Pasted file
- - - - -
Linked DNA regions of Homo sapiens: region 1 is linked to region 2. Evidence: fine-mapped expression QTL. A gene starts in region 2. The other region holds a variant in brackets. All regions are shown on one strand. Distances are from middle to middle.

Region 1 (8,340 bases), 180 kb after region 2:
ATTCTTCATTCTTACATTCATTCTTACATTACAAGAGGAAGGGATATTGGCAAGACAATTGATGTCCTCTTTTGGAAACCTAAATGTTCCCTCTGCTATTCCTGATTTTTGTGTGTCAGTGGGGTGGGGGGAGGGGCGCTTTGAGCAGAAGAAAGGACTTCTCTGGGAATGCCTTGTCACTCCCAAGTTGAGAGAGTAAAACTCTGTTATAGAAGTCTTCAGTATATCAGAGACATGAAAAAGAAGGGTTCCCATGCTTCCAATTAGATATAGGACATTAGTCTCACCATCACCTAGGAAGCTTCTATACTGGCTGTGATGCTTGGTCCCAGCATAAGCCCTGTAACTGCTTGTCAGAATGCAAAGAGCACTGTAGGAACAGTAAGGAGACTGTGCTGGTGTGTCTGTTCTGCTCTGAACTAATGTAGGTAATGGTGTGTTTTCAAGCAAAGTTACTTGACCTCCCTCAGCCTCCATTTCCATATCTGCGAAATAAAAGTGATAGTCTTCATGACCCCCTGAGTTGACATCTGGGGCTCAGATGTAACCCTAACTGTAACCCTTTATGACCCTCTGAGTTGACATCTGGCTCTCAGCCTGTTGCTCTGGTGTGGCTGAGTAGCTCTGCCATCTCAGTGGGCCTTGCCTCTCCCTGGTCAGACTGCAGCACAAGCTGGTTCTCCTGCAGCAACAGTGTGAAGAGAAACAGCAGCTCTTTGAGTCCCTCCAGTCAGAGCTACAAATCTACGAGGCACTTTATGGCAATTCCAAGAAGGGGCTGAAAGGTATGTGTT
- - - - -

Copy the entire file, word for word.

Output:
Linked DNA regions of Homo sapiens: region 1 is linked to region 2. Evidence: fine-mapped expression QTL. A gene starts in region 2. The other region holds a variant in brackets. All regions are shown on one strand. Distances are from middle to middle.

Region 1 (8,340 bases), 180 kb after region 2:
ATTCTTCATTCTTACATTCATTCTTACATTACAAGAGGAAGGGATATTGGCAAGACAATTGATGTCCTCTTTTGGAAACCTAAATGTTCCCTCTGCTATTCCTGATTTTTGTGTGTCAGTGGGGTGGGGGGAGGGGCGCTTTGAGCAGAAGAAAGGACTTCTCTGGGAATGCCTTGTCACTCCCAAGTTGAGAGAGTAAAACTCTGTTATAGAAGTCTTCAGTATATCAGAGACATGAAAAAGAAGGGTTCCCATGCTTCCAATTAGATATAGGACATTAGTCTCACCATCACCTAGGAAGCTTCTATACTGGCTGTGATGCTTGGTCCCAGCATAAGCCCTGTAACTGCTTGTCAGAATGCAAAGAGCACTGTAGGAACAGTAAGGAGACTGTGCTGGTGTGTCTGTTCTGCTCTGAACTAATGTAGGTAATGGTGTGTTTTCAAGCAAAGTTACTTGACCTCCCTCAGCCTCCATTTCCATATCTGCGAAATAAAAGTGATAGTCTTCATGACCCCCTGAGTTGACATCTGGGGCTCAGATGTAACCCTAACTGTAACCCTTTATGACCCTCTGAGTTGACATCTGGCTCTCAGCCTGTTGCTCTGGTGTGGCTGAGTAGCTCTGCCATCTCAGTGGGCCTTGCCTCTCCCTGGTCAGACTGCAGCACAAGCTGGTTCTCCTGCAGCAACAGTGTGAAGAGAAACAGCAGCTCTTTGAGTCCCTCCAGTCAGAGCTACAAATCTACGAGGCACTTTATGGCAATTCCAAGAAGGGGCTGAAAGGTATGTGTT